The Healthcare Plastics Recycling Council (HPRC) has finalized an agreement with Stanford University Medical Center to begin a six-month pilot study to develop a better understanding of plastic waste characterization within healthcare facilities. The study will collect and analyze data related to materials, types, volumes and sources of pre-patient plastic waste at Stanford Hospital and Clinics in Palo Alto, Calif.
“This pilot work is momentous as we work towards our mission of inspiring and enabling sustainable, cost-effective recycling solutions for plastic products used in the delivery of healthcare,” says Tod Christenson, director of HPRC. “The information captured from this study will provide valuable insight into the barriers and challenges of recycling mixed plastics in hospitals. From these learnings, HPRC can then contribute meaningful fact and experience-based guidance on plastics recycling to other healthcare facilities.”
“Stanford has been passionately active in plastics recycling within our clinical setting for some time now,” says Krisanne Hanson, director of sustainability at Stanford University Medical Center. “As a Healthcare Facility Advisory Board member to HPRC, we are excited to work with them to increase industry knowledge, share best practices and define solutions for other hospitals seeking greater sustainability in this area.”
The pilot study will include data collection in the following functional areas: surgical services, interventional services including catheterization and angiography labs, pre and post-anesthesia care settings and pharmacy. The study will be fully funded and fully implemented by Stanford University Medical Center with technical support provided by HPRC.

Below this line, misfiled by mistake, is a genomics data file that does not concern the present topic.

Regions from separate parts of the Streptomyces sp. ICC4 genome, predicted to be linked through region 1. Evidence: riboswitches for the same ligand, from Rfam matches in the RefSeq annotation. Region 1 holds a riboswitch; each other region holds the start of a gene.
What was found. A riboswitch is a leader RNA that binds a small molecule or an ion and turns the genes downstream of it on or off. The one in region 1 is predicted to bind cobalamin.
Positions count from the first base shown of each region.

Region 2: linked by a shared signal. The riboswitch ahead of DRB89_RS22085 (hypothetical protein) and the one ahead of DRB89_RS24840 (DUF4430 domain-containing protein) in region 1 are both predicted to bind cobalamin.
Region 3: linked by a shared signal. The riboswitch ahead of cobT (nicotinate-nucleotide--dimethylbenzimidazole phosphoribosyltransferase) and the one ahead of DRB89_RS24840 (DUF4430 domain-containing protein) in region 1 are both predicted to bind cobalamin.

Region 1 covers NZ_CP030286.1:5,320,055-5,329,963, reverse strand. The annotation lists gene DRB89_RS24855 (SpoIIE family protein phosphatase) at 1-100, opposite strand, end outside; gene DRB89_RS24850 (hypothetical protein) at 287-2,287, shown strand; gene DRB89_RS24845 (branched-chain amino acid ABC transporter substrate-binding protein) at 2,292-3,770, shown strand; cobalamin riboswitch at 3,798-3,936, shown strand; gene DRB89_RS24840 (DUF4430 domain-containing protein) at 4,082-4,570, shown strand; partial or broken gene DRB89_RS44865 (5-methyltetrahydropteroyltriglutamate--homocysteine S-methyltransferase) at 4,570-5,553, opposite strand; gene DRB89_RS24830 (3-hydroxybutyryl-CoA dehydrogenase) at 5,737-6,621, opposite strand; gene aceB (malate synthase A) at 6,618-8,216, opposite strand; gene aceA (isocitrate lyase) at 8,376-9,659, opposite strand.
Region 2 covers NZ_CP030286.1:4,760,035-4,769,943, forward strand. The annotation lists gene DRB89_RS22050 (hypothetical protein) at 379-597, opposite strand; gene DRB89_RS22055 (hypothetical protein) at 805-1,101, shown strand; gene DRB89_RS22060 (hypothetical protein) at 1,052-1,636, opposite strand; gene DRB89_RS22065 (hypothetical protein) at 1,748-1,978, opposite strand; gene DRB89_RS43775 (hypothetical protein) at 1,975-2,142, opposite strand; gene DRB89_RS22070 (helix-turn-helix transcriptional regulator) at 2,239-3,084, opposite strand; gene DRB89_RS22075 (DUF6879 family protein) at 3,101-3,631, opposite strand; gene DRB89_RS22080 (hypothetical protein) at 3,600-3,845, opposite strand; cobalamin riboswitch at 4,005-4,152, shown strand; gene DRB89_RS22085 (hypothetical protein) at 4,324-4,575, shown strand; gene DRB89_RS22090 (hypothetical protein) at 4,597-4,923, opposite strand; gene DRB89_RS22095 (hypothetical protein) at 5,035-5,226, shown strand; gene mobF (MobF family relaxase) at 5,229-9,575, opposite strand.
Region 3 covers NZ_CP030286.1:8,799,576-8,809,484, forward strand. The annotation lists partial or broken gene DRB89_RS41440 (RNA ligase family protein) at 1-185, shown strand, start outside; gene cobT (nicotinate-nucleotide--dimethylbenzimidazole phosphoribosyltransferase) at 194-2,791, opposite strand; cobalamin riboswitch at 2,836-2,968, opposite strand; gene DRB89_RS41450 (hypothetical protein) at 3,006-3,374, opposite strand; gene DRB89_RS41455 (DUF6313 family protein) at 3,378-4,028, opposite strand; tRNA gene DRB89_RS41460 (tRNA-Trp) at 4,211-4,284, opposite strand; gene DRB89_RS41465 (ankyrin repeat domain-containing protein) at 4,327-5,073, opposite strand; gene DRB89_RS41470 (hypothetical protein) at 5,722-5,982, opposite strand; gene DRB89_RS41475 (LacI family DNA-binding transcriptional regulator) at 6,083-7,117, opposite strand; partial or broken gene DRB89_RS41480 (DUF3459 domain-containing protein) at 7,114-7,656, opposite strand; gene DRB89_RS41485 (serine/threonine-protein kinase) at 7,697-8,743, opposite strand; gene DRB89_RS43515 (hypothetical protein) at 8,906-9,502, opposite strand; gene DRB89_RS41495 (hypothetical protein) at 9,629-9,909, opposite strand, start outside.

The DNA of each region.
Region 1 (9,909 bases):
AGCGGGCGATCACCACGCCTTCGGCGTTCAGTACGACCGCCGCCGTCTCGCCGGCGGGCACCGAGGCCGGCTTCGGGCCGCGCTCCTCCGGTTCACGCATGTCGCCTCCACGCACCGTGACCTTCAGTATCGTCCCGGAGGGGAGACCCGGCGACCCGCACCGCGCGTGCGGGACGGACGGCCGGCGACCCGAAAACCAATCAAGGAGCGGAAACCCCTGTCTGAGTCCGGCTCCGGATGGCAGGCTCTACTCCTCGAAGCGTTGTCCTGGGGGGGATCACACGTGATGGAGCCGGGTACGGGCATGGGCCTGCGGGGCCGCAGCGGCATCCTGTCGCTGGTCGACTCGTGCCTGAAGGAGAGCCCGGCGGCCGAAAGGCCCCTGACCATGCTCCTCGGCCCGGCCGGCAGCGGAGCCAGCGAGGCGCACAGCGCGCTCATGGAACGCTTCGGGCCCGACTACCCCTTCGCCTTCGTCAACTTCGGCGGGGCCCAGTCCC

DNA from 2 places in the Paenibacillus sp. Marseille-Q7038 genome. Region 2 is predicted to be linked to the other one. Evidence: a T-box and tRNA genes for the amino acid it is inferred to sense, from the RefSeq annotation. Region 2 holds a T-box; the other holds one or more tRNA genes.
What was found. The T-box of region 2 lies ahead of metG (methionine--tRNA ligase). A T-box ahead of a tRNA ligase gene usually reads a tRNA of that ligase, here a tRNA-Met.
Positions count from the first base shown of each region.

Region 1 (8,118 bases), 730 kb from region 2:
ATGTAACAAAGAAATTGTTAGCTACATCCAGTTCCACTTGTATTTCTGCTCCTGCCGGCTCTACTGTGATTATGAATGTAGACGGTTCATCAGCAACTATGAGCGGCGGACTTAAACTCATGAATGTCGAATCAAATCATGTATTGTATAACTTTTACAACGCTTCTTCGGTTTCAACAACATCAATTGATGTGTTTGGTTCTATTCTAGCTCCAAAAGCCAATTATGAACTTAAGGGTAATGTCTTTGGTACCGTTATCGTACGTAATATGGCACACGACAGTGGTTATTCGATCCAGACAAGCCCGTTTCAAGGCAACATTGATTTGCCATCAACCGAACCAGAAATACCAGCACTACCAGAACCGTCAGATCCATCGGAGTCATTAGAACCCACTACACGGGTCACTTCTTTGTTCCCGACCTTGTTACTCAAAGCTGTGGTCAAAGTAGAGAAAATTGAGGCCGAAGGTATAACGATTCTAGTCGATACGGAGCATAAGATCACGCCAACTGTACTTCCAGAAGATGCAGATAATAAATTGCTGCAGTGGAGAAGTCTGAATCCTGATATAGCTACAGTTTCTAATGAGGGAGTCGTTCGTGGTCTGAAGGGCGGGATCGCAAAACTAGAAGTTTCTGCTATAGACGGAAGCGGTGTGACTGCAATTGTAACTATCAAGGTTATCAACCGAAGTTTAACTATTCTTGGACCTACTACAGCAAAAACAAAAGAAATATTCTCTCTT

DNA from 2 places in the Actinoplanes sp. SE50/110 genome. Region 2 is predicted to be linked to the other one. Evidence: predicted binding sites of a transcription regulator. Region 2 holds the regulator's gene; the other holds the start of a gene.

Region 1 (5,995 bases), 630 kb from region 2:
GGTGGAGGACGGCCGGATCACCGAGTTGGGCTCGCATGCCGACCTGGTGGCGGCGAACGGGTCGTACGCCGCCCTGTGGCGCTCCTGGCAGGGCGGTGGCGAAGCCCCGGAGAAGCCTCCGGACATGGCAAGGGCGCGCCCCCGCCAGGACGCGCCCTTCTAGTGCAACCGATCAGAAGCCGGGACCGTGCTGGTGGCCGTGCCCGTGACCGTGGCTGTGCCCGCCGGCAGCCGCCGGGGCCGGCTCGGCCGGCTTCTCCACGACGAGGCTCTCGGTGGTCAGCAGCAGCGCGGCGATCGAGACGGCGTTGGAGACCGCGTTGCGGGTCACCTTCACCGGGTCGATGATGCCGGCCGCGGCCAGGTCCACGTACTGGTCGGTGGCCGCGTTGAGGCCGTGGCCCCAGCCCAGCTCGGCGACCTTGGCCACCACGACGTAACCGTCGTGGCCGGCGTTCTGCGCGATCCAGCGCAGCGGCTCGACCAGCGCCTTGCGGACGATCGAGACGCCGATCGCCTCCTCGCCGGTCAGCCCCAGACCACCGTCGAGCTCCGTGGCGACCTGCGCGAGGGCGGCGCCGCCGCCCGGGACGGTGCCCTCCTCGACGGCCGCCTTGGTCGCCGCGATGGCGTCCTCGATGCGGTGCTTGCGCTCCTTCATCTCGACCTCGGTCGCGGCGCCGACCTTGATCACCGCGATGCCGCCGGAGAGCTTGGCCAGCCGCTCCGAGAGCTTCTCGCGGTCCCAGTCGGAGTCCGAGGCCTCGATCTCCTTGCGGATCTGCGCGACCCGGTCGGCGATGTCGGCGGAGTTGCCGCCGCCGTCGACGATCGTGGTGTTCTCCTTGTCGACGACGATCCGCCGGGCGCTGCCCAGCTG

HPRC is a private technical coalition of industry peers across healthcare, recycling and waste management industries seeking to improve recyclability of plastic products within healthcare. HPRC is made up of 13 members including Baxter, BD, Cardinal Health, Covidien, DuPont, Eastman Chemical Company, Engineered Plastics, Hospira, Johnson & Johnson, Kimberly Clark, Philips, SABIC and Waste Management. The council convenes biannually at meetings hosted by an HPRC member that include facility tours to further learning and knowledge sharing opportunities through first-hand demonstration of best practices in sustainable product and packaging design and recycling processes.
This is welcome news. There is much scope for recovery and recycling of many fractions from healthcare in general and from clinical wastes in particular. Plastics recovery is perhaps easier from clinical wastes where sharps are – mostly – properly segregated and ripe for materials recovery.
Both plastics and metals can be recovered with ease, and latex and nitrile glove recovery has been attempted commercially though I do have some doubts about the re-use of gloves, from a safety and performance perspective, as well as the aesthetic.
Sadly, almost every attempt at materials recovery from clinical wastes in the UK has been thwarted by the bullish intervention of individuals from the Environment Agency who wish to stand in the way for largely ideological reasons. Objections are found, though the scientific integrity of those objections has been weak if not entirely spurious.
Let us hope that the US regime is more forward looking and supportive of improved waste management and the resource recovery that should be the norm for all mixed waste streams.
For more information, visit www.hprc.org